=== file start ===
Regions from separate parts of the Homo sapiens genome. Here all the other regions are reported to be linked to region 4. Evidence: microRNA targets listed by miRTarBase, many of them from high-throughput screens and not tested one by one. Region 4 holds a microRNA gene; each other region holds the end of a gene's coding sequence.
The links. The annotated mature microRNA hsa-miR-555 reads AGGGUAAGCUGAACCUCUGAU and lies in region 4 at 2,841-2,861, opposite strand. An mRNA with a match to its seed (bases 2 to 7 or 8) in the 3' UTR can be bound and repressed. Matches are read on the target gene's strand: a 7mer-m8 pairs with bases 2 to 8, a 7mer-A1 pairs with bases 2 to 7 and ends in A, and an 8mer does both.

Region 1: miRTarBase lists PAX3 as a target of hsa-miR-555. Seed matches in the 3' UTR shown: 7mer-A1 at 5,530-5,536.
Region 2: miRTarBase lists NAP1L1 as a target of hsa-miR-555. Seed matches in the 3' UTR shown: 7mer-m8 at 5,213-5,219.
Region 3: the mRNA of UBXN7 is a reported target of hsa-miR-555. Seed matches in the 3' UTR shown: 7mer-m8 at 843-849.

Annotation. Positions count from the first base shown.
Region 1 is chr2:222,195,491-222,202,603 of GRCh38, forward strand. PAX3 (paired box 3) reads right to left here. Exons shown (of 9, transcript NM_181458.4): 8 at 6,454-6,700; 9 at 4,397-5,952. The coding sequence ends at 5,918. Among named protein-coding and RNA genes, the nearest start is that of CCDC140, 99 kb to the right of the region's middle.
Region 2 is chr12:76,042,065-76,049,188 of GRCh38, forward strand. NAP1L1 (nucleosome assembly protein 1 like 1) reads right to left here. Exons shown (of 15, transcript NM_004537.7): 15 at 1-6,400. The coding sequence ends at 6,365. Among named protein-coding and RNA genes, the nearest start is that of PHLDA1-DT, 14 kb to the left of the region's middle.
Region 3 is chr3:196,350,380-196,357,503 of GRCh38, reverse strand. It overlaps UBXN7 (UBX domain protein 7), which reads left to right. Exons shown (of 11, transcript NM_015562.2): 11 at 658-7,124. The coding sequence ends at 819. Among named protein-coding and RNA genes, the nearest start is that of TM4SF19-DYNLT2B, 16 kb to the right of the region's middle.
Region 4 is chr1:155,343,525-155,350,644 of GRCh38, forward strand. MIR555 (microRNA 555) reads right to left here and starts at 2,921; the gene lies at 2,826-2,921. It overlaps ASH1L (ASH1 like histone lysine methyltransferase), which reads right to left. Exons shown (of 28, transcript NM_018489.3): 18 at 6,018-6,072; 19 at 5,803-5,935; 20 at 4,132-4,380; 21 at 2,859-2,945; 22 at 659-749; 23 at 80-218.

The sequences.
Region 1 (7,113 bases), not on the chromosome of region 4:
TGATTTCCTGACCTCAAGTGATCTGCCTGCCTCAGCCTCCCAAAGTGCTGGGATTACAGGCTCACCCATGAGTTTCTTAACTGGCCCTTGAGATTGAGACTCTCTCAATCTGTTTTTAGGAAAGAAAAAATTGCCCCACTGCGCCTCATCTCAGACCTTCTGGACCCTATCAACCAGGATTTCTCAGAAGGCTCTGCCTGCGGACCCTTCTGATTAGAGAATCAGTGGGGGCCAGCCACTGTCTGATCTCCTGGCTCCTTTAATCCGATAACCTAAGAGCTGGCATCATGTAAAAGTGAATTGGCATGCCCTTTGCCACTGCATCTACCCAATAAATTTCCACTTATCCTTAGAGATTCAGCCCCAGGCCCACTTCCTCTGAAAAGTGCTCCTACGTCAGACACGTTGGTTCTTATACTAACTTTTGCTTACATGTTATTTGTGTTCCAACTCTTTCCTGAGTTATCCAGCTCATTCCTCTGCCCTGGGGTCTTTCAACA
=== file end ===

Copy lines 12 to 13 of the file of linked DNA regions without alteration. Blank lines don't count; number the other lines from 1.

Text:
Region 1 (7,113 bases), not on the chromosome of region 4:
TGATTTCCTGACCTCAAGTGATCTGCCTGCCTCAGCCTCCCAAAGTGCTGGGATTACAGGCTCACCCATGAGTTTCTTAACTGGCCCTTGAGATTGAGACTCTCTCAATCTGTTTTTAGGAAAGAAAAAATTGCCCCACTGCGCCTCATCTCAGACCTTCTGGACCCTATCAACCAGGATTTCTCAGAAGGCTCTGCCTGCGGACCCTTCTGATTAGAGAATCAGTGGGGGCCAGCCACTGTCTGATCTCCTGGCTCCTTTAATCCGATAACCTAAGAGCTGGCATCATGTAAAAGTGAATTGGCATGCCCTTTGCCACTGCATCTACCCAATAAATTTCCACTTATCCTTAGAGATTCAGCCCCAGGCCCACTTCCTCTGAAAAGTGCTCCTACGTCAGACACGTTGGTTCTTATACTAACTTTTGCTTACATGTTATTTGTGTTCCAACTCTTTCCTGAGTTATCCAGCTCATTCCTCTGCCCTGGGGTCTTTCAACA